6. Ensure your handover is thorough. As I have mentioned, the world is a very small place and word gets around, which is more incentive than ever to leave with a good impression. I have learned from experience that it is very easy for the next person who takes a role to blame the outgoing person for any shortcomings. I am extremely thorough with my handover, ensuring I tie up loose ends and draft notes for all of my key projects and tasks. I then save these handover notes to the team’s directory and email them to any relevant managers and/or stakeholders. That way, it’s not possible for anyone to claim that you didn’t provide an adequate handover, particularly when you are no longer there to defend yourself.
7. Clean up after yourself. This is such an obvious thing to do but it can be forgotten in the mad rush out the door. If you have a work phone, delete all of your text messages, history and contacts. Make sure your personal contacts know not to text you on your work phone in future. Clean out your desk. If you commute to work via public transport, consider taking one or two items with you each day to make light work of the transition. Clean out your network folders, particularly those that are accessible by other people. For example, I kept records of all of the emails I received and sent in a network folder, for back up purposes. I also participated in some sensitive employee engagement projects where I interviewed colleagues in relation to their personal gripes at work. I made sure to delete all of these records prior to leaving my workplace. I also set an ‘out of office’ message on my work email to let people know that I have resigned. Often, your email address is still active a few weeks after you have actually left.
8. Preserve your wider network. As I start winding down during my notice period, I arrange catch-ups with my stakeholders, mentors and friends. It is not only nice to be able to say goodbye but to end on a positive note and achieve a certain sense of closure. It’s also a good time to exchange details in order to keep in touch, and of course, once you have left, make sure you do stay in touch! It’s obvious that you shouldn’t burn your bridges, however not as obvious that your bridges need to be maintained. This could be as simple as staying connected on LinkedIn and sending a brief note every now and then.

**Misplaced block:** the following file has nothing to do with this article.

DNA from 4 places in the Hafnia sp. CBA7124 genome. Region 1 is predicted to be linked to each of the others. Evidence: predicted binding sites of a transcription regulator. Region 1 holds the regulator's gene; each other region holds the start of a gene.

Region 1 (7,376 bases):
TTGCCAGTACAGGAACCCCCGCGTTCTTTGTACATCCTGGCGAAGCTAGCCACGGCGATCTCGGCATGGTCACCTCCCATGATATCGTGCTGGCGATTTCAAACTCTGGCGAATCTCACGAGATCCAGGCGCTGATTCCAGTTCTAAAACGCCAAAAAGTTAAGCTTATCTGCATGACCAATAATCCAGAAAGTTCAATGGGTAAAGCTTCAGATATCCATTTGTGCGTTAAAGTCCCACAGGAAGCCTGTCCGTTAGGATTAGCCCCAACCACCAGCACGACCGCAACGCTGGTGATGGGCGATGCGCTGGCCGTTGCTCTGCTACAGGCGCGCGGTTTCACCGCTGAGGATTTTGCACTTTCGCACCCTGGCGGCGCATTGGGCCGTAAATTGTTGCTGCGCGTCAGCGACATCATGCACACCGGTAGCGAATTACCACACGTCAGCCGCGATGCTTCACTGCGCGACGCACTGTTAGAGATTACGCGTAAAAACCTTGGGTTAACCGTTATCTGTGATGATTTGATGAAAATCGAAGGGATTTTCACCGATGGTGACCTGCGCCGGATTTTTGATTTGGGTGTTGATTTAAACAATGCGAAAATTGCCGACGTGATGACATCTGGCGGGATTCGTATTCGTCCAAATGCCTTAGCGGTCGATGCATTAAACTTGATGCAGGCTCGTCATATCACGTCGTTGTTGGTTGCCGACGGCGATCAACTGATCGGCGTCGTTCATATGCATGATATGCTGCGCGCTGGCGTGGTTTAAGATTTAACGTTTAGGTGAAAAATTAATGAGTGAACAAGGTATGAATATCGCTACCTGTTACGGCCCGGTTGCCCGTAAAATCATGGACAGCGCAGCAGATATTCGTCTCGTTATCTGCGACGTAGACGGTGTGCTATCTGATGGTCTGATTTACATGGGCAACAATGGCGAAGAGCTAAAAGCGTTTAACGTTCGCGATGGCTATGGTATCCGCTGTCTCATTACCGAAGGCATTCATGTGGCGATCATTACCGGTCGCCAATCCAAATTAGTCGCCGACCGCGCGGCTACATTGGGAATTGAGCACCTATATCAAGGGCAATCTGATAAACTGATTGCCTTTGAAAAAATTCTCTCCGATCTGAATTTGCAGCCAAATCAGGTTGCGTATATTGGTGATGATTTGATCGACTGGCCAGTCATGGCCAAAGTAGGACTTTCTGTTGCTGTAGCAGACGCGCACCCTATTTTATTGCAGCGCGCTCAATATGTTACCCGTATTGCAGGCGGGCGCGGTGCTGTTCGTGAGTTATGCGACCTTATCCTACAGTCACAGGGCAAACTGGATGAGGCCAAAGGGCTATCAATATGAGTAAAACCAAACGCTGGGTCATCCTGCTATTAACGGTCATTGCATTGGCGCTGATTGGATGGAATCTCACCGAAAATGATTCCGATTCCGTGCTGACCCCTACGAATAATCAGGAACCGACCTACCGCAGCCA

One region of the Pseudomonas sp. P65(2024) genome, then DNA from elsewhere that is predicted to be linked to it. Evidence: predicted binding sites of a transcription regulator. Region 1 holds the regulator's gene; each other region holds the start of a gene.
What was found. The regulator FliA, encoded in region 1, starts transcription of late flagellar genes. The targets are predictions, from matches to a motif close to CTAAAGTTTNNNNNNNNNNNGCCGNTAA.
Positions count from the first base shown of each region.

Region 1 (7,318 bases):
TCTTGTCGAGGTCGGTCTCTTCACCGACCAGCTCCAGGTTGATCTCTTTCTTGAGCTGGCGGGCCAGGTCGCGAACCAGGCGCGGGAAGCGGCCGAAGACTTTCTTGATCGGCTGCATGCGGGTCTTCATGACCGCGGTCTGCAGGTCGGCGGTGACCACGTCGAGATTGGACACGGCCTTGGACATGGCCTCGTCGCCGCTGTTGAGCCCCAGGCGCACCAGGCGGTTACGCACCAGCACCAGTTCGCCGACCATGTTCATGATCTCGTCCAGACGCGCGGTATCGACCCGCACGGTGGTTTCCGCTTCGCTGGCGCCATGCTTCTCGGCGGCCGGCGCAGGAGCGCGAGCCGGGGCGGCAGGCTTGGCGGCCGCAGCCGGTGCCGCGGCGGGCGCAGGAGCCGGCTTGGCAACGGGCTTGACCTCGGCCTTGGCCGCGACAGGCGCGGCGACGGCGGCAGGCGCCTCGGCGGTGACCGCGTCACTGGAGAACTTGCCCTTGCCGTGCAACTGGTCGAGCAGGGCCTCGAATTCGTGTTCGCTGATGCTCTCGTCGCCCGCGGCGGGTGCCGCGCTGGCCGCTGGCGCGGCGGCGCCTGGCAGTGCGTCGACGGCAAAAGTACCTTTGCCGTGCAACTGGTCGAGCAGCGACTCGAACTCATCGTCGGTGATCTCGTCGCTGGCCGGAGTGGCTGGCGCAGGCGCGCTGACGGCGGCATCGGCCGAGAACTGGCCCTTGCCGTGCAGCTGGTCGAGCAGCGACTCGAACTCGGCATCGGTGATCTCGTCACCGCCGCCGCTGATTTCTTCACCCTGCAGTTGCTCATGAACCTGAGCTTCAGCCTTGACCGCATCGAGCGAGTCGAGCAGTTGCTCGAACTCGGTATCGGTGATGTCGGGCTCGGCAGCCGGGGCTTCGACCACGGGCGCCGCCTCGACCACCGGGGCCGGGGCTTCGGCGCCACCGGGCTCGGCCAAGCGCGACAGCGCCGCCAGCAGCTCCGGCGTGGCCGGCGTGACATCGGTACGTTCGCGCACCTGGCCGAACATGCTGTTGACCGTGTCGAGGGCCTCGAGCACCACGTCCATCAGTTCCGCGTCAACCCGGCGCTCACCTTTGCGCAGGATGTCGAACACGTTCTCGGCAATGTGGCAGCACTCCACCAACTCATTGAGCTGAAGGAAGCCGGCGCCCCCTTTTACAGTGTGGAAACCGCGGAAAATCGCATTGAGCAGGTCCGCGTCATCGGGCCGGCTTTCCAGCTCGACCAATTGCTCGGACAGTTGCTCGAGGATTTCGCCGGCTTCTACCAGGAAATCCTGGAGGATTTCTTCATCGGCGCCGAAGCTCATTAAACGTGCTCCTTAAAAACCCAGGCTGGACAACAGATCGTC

9. Squash the rumours and manage your reputation. In a large workplace, there can be speculation about why a person has resigned. It’s up to you to manage your personal brand and ensure that the right conversations are being had. For example, there was a large round of redundancy at my previous organisation a few months prior to my resignation and redundancies were still taking place at the time that I resigned. In addition, there were people who were simply over it themselves, and therefore just assumed that I was leaving for the same reason. I had a few points that I tried to communicate each time somebody engaged me in conversation about my resignation. Firstly, I wanted to get across that I had not been made redundant, it was my choice to leave. Secondly, I wanted to make it clear that I was leaving on good terms, had really enjoyed my time at this workplace and appreciated the opportunities I had been given. I also ensured that these points were inferred in my departing email, which brings me to my next tip…